Eileen Caiger Gray reviews Sharing Joy at Cast Studio, Doncaster (July 10th 2018)
Sharing Joy is an entertainment that achieves exactly what its title suggests – and magnificently, too. Devised for Worcester-based Vamos Theatre, the UK’s leading full mask and mime company, it’s specifically for small audiences of those living with dementia and their carers so is often performed in care homes or cafes. Today, though, people of various ages with learning limitations also joined the audience at the theatre studio, and it was instantly clear to all, they derived a whole heap of shared joy from it, too.
The show is non-verbal from start to finish, but warm, sincere meetings, greetings and chats with each audience member came from the four actors before the start, then lengthy hugs, thanks and fond farewells for all participants at the end. Music plays and/or is performed throughout, ringing the changes through jazz, wartime and rock ‘n’ roll, choices that please young and old alike. Four young performers, two female, two male, add to this a well paced, mix ‘n’ match variety of song, dance, acrobatics, puppetry, humorous mimed sketches with great costumes, and beautiful interactive activities. Seated around in an extended semi-circle, everyone is involved and connected. Breeze wafts as everyone holds onto the edge of a huge billowing flag of a canopy, moving it up and down as giant balloons bounce on top, ready to be patted and pushed from wherever they turn up; later, lovely, long ribbon streamers get streamed and dances for all get danced. And all the while, the actors interact with each person, gently coaxing, via touch or gesture, even the most reluctant, recalcitrant, dejected, disinterested individual to make eye-contact, smile, join in and feel delighted. Their fine expertise in engaging even the disengaged and least receptive is impressive.
The enacted scenes are by no means all sweetness and light, though. In contrast to uplifting, nostalgic components like a Singin’ In the Rain routine, an Elvis act, a Brief Encounter sketch, singing pig and hound dog puppets, a proposal, a marriage, the Anniversary Waltz and the party mood of the activities, more sinister elements of sexism and bullying occur in the scenarios, potentially uncomfortable, perhaps, especially in our more pc world. There’s a truly fiercesome, frightening matron who treats her nurses abominably and wipes snot and earwax all over the place (fortunately, imaginary) before delivering a baby! Then there’s an ugly brute of a shabby, randy army officer trying to get his evil way with a nice young lady. But no, the humour’s met with nothing but approval and laughter, and when approached close-up by actors in costume, wearing pretty grotesque masks, surprisingly perhaps, no one freaks out. As intended, in the absence of eye-contact or changing facial expression, they react to and interact with the gesture and body language of the characters and go with it.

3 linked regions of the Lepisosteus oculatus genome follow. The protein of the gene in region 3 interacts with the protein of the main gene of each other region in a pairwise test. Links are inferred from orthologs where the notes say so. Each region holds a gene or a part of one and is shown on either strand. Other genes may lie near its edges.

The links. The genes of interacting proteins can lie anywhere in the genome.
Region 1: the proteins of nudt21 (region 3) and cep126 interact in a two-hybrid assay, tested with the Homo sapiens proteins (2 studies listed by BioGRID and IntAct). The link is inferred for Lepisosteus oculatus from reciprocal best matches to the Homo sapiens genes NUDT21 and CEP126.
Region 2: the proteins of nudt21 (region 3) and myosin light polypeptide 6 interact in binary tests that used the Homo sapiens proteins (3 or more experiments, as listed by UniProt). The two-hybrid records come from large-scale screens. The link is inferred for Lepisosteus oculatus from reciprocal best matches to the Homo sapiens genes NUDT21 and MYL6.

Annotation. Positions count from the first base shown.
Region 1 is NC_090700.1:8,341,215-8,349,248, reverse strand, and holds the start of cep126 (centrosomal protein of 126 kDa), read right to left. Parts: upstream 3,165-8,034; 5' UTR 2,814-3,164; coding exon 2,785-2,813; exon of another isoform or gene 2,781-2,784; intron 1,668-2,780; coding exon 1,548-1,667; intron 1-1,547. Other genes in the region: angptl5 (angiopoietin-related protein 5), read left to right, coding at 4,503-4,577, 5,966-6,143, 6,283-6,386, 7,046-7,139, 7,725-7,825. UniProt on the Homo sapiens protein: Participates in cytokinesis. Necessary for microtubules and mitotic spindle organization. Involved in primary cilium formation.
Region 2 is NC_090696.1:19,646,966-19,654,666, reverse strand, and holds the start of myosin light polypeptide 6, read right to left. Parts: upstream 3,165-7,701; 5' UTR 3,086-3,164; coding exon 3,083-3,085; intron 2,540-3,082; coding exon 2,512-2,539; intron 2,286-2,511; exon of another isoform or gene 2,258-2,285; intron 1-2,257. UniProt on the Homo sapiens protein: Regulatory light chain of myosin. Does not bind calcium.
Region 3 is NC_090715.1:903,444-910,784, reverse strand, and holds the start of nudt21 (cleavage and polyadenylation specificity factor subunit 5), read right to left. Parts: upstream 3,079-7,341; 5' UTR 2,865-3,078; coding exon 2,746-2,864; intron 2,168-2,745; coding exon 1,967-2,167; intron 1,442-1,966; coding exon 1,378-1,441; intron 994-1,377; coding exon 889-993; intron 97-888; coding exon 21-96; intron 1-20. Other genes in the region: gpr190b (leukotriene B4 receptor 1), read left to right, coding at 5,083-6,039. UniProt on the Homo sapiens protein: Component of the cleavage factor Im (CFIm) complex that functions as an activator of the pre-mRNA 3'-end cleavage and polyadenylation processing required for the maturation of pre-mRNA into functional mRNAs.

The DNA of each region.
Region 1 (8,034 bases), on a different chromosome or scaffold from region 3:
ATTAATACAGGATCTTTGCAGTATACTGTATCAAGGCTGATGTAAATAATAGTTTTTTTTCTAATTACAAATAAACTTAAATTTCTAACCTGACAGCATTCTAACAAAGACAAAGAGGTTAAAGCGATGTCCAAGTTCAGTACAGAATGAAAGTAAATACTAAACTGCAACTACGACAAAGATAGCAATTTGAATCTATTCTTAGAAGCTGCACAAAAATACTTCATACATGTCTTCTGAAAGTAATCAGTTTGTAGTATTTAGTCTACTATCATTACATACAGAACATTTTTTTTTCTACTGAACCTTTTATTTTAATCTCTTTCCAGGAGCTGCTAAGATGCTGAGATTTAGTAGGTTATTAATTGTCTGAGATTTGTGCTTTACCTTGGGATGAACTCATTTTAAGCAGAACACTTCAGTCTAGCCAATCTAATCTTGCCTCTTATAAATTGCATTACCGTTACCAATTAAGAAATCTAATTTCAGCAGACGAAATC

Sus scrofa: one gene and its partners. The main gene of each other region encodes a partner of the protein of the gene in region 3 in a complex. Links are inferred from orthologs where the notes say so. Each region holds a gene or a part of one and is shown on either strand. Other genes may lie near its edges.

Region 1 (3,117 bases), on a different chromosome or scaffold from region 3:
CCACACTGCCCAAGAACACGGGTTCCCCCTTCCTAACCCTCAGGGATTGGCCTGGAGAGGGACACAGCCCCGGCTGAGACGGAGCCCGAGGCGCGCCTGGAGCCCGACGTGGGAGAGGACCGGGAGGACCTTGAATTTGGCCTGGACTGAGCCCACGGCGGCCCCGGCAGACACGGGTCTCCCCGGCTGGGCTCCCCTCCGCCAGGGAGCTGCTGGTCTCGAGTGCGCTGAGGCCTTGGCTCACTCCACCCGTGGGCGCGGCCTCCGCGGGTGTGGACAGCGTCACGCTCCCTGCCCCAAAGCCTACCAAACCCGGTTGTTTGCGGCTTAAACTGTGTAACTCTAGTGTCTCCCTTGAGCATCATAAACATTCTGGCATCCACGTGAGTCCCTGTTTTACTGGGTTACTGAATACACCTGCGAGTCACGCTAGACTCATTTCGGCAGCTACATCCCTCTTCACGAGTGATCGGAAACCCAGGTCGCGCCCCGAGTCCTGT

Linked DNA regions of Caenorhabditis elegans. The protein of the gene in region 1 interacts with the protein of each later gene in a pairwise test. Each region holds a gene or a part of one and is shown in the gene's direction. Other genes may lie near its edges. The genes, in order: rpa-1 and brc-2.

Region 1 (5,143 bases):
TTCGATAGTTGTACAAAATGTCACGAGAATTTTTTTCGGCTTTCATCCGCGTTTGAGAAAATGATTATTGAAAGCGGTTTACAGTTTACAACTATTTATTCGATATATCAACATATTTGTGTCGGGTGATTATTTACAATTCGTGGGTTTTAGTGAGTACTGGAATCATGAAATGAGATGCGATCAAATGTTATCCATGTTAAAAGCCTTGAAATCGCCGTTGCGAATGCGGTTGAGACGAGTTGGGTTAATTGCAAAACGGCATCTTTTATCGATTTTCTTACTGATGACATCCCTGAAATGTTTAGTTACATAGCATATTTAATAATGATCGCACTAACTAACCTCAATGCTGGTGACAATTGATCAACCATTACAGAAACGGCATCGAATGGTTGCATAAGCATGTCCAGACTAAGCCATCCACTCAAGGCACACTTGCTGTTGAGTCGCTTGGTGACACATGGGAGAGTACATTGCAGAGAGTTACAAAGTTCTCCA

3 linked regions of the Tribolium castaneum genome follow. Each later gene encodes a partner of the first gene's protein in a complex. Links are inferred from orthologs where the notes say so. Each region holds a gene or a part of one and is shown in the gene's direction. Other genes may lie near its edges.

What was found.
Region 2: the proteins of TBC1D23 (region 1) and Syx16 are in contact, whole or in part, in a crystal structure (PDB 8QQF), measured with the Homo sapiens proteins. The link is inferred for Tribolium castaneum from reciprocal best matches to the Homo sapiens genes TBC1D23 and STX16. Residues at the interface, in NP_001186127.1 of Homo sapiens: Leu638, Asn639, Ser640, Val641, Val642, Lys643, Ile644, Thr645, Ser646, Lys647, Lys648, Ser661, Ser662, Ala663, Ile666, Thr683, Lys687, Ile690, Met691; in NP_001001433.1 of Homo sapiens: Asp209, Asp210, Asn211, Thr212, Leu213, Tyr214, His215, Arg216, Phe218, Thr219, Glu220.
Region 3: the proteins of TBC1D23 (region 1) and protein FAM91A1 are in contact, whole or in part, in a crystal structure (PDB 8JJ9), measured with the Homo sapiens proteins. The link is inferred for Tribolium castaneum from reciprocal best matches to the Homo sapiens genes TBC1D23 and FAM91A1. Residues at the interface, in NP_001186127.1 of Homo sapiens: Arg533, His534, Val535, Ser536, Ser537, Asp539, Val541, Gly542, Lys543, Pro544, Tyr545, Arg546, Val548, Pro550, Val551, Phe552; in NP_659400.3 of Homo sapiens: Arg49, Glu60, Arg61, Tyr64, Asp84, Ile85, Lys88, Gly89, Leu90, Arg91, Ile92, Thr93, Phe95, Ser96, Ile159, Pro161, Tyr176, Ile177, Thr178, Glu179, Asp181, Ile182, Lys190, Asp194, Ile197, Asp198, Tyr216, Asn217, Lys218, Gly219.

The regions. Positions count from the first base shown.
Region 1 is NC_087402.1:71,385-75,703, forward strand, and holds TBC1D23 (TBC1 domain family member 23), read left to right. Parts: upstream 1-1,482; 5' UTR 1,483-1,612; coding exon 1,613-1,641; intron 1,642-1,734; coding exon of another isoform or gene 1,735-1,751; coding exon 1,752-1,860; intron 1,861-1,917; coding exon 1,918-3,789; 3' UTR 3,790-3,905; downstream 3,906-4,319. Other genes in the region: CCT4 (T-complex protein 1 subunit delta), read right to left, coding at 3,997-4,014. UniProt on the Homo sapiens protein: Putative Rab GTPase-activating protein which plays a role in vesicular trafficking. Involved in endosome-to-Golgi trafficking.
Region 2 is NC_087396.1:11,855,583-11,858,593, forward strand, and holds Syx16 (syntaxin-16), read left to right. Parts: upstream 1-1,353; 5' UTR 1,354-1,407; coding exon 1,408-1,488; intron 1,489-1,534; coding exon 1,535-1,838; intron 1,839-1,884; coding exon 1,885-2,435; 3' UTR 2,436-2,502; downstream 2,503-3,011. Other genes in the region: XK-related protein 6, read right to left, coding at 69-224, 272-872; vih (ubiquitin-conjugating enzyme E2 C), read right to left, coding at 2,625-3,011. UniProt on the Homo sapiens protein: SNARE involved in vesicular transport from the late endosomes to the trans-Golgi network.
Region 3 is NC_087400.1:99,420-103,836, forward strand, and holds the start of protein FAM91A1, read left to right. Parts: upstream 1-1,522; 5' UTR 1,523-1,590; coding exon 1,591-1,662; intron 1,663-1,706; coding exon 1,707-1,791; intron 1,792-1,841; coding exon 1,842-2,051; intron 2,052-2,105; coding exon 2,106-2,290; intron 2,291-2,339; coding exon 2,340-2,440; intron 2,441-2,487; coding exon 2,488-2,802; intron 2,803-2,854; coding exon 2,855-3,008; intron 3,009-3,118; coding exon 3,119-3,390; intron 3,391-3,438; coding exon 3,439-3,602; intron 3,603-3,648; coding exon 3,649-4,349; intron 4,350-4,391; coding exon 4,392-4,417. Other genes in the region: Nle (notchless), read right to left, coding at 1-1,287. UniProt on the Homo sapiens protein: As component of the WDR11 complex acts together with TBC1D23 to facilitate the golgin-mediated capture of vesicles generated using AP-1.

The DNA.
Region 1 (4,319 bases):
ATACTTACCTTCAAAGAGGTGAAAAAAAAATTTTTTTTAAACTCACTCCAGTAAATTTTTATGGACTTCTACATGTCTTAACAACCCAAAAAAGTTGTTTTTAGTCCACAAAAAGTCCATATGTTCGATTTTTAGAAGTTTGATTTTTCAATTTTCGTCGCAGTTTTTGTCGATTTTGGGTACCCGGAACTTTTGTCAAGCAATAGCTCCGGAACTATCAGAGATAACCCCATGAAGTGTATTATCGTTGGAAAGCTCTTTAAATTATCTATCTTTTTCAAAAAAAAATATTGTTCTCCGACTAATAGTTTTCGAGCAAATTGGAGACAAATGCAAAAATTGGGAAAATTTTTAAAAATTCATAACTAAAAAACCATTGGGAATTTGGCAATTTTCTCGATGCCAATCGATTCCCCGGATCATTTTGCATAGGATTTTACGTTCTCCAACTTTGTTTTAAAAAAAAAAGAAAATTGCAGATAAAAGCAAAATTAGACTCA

At the end of the show, even the most initially negative and disinterested person leaves in a state of exhilaration, having definitely shared in plenty of joy, laughter and creative celebration, away from the real world for a while. Some even seem quite prepared to dance all the way home!
Sharing Joy also serves by way as an introduction to Vamos Theatre’s award-winning production Finding Joy, a full mask mime show based on a true story, written by Rachael Savage for the general public as well as for carers of those with dementia to entertain, amuse and offer new thoughts and insights into this situation.
Sharing Joy will be performed through July at many private venues, plus Matlock, Ludlow, Hereford and Stratford upon Avon, while Finding Joy will tour extensively both here and abroad throughout October and November 2018.